History of the FMEA
The FMEA analysis is an common used Lean Six Sigma tool. In the past, the FMEA method was initially used by NASA in aerospace and for high-risk technologies. Since the 1980s, the tool has also been used in the automotive industry for Quality improvement. Nowadays the FMEA is a widely used tool for risk assessment & evaluation mainly in the manufacturing industry.
What is FMEA?
The Failure Mode and Effects Analysis (FMEA) is a structured approach for analyzing potential reliability problems at the start of the development cycle. The tool examines what can be done in the product process to ensure that appropriate measures can be taken to eliminate errors and prevent or reduce their impact. The 10 steps of the FMEA process are explained in a simple way below:
STEP 1: Review the Process
It is important to review the processes that are followed within the company. These processes can be stored in documents or maybe you make use of a dedicated solution for this such as Qooling. Then make a list of each process component in an FMEA table. Advanced QMS solutions allow you to connect the procedure directly to the FMEA table.
STEP 2: Brainstorm potential failures modes
Here you investigate what can go wrong. Therefore, study existing documentation and data which you summed up in the previous step. Identify all the ways in which the process can fail for each component. For example with Qooling you can easily assign the process to every potential failure mode.
STEP 3: List potential effects of each failures
Consider the possible failures and the effect these errors would have on the final product or the next steps in the process. It is important to think thoroughly about the potential effects because this allows you to develop some great solutions to prevent it from happening.
STEP 4: Assign a Severity Ranking for each failure mode
Give a ranking score for each effect. For example, a frequently used ranking is that 1 is not serious at all and 10 is extremely serious.
STEP 5: Assign Occurrence Ranking for each failure mode
Estimate the probability of occurrence of the cause. Also use a scale from 1 to 10 to keep a clear picture of the severity of the causes. Where 10 signifies high frequency and 1 signifies low frequency.
STEP 6: Assign deception ranking for each failures mode or effect
What are the chances the failure will be detected prior to it occuring. Here a score of 1 would mean we have excellent control and 10 would mean we have no control or extremely weak control.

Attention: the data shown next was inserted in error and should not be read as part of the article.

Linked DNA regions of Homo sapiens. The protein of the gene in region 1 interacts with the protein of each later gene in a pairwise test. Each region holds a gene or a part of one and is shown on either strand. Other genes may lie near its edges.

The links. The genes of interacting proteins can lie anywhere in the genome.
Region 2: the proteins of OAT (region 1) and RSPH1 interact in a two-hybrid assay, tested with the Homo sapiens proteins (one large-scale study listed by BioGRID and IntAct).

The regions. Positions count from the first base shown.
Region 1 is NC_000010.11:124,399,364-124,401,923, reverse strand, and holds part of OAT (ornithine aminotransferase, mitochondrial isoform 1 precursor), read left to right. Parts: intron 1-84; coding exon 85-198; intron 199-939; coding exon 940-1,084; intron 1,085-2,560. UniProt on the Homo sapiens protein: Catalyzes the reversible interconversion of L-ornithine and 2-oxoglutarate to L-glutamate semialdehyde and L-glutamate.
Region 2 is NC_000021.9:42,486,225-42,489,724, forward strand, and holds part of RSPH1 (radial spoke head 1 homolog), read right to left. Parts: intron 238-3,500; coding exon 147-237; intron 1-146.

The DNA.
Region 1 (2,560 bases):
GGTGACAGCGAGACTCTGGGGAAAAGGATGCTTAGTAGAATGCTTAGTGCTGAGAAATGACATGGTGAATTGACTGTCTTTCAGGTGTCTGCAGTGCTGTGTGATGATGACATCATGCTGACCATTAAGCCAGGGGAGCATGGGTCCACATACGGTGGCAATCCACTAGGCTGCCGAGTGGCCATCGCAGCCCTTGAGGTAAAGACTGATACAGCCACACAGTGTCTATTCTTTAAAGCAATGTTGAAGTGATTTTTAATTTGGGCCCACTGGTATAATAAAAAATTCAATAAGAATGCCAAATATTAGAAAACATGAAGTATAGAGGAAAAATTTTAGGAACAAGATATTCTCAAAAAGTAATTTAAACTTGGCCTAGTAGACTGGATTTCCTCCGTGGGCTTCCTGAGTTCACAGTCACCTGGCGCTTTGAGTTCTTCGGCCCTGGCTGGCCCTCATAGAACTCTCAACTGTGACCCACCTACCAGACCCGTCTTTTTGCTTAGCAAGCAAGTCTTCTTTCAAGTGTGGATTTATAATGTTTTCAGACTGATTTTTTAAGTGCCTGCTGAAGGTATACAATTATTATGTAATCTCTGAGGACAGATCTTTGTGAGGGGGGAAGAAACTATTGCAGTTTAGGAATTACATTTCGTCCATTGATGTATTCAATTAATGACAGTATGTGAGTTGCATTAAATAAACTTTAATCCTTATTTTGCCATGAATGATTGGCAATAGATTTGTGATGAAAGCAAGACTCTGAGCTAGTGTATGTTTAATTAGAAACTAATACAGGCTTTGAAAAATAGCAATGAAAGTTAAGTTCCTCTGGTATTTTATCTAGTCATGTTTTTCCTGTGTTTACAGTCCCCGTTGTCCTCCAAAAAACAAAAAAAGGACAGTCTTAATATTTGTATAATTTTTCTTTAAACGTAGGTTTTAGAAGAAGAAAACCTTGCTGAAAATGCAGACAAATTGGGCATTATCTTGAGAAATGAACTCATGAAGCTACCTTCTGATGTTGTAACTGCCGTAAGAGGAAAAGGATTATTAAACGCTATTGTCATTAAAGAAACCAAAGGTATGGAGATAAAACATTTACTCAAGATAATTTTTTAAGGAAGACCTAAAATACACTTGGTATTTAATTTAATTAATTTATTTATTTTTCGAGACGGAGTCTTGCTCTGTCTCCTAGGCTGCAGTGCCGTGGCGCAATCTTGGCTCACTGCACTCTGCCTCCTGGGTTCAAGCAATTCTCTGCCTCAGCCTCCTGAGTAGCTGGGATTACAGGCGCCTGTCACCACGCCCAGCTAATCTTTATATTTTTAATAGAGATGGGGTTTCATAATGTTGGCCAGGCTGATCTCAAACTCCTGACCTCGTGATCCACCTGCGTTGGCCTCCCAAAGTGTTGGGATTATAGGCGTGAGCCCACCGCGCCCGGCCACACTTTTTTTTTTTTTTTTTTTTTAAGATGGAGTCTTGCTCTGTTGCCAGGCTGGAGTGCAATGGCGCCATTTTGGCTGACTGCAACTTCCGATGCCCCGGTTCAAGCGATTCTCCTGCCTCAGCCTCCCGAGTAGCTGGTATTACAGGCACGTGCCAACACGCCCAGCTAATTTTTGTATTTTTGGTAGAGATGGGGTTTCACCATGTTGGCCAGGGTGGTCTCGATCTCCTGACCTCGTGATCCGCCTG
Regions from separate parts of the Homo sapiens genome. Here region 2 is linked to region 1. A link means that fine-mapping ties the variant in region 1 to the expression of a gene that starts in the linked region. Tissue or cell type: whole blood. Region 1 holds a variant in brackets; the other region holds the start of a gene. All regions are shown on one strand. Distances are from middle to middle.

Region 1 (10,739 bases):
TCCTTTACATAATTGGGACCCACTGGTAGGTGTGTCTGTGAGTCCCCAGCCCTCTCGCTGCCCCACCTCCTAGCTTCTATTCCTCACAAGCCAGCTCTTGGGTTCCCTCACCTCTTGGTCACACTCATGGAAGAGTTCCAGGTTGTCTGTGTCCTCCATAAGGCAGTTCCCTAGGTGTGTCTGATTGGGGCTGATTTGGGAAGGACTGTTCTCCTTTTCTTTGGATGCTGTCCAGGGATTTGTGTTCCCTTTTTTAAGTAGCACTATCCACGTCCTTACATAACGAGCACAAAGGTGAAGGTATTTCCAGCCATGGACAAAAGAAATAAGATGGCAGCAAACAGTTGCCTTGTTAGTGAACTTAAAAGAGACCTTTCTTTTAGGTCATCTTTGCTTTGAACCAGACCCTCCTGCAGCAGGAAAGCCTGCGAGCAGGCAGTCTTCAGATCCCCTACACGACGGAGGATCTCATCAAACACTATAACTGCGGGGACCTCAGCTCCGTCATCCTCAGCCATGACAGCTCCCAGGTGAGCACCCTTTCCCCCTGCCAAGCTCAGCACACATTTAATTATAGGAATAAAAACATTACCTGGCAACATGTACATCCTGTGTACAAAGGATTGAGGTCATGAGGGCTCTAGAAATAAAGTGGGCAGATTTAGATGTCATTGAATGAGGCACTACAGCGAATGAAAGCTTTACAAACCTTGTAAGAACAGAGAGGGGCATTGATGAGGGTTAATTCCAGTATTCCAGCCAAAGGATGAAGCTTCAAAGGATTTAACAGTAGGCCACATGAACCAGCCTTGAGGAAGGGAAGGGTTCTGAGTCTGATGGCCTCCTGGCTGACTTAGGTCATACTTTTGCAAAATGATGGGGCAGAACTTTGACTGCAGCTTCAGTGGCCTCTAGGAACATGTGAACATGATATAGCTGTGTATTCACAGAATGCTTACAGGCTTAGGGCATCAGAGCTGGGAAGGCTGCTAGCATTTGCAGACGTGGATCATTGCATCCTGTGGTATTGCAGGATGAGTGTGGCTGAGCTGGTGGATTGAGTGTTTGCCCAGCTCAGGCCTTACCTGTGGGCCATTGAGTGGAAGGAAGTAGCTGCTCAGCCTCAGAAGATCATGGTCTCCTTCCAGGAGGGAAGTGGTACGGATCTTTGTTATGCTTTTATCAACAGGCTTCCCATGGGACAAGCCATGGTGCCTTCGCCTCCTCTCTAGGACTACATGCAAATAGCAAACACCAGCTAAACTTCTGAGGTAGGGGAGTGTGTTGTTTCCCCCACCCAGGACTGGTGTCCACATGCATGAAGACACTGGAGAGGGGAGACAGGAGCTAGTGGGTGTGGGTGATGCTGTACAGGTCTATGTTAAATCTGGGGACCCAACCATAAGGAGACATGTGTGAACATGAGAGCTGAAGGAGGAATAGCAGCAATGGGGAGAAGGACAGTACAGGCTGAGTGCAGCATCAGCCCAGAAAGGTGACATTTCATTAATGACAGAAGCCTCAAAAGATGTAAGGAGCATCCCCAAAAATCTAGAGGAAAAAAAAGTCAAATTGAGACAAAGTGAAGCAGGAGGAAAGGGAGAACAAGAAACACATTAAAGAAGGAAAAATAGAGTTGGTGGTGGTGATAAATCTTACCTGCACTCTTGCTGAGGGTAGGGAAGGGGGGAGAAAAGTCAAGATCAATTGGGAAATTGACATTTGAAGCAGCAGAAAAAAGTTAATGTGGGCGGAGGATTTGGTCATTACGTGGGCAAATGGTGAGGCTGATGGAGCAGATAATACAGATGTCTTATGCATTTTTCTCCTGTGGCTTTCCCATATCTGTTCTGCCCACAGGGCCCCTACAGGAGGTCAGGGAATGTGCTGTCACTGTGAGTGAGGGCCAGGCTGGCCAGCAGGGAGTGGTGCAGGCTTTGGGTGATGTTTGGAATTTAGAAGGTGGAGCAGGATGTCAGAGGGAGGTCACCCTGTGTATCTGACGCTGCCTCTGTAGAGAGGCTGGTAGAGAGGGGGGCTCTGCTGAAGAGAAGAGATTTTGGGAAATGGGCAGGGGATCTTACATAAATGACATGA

STEP 7: Calculate the RPN (Risk Priority Number) for each effect
To decide where to focus first, multiply the Severity, Occurrence and Detection scores together to find the RPN value.
STEP 8: Develop the action plan
During this step, you must prioritize which failures are processed first on the basis of the RPN scores.
STEP 9: Take action to eliminate or reduce high risk failures modes
Assign new tasks to the responsible person within your organisation. This can be collecting data, changing processes or products, adding or removing functions. A Task Management solutions makes is possible to manage those tasks in clear overviews. The responsible employee and management will receive email notifications whenever important changes are made. This makes it much easier to keep track of the progress.
STEP 10: Calculate the RPN again as the failures modes are reduced or eliminated
It is important to document the changes made to the process. Once the actions are complete, analyze the results. Determine whether the changes have helped and re-score the occurrence and detection.
Making FMEA Easy
A Quality Management Software can help you understand your business processes so that you can identify problems at an early stage. By means of automated push notifications, the solution keeps you alert of changes in your product / development process. This allows you to quickly intervene and reduce the impact of the error. Qooling has a built-in template for FMEA risk evaluation. Contact us if you want to know more on how to use this.
Failure Modes, Mechanisms and Effects Analysis (FMMEA) enhances the value of FMEA and FMECA by identifying high priority failure mechanisms and failure models. High priority failure mechanisms determine the operational stresses, and the environmental and operational parameters that need to be controlled. Models for the failure mechanisms help in the design and development of a reliable product. This prioritization overcomes the shortcomings of the RPN prioritization used in FMEA, which can provide a false sense of granularity. Thus the use of FMMEA provides additional quantitative information regarding product reliability, and opportunities for improvement, as it takes into account specific failure mechanisms and the stress levels induced by environmental and operating conditions in the analysis process.
Is there any possibility that the RPN (Risk Priority Number) for each effect will be same? Please elaborate
Hi Bruce, Yes the RPN can be the same based on the mathematical exercise. This doesn’t mean that both Risks with the same score should be mitigated with the same urgency. There are more forces at play besides the pure mathematical approach to the Risk.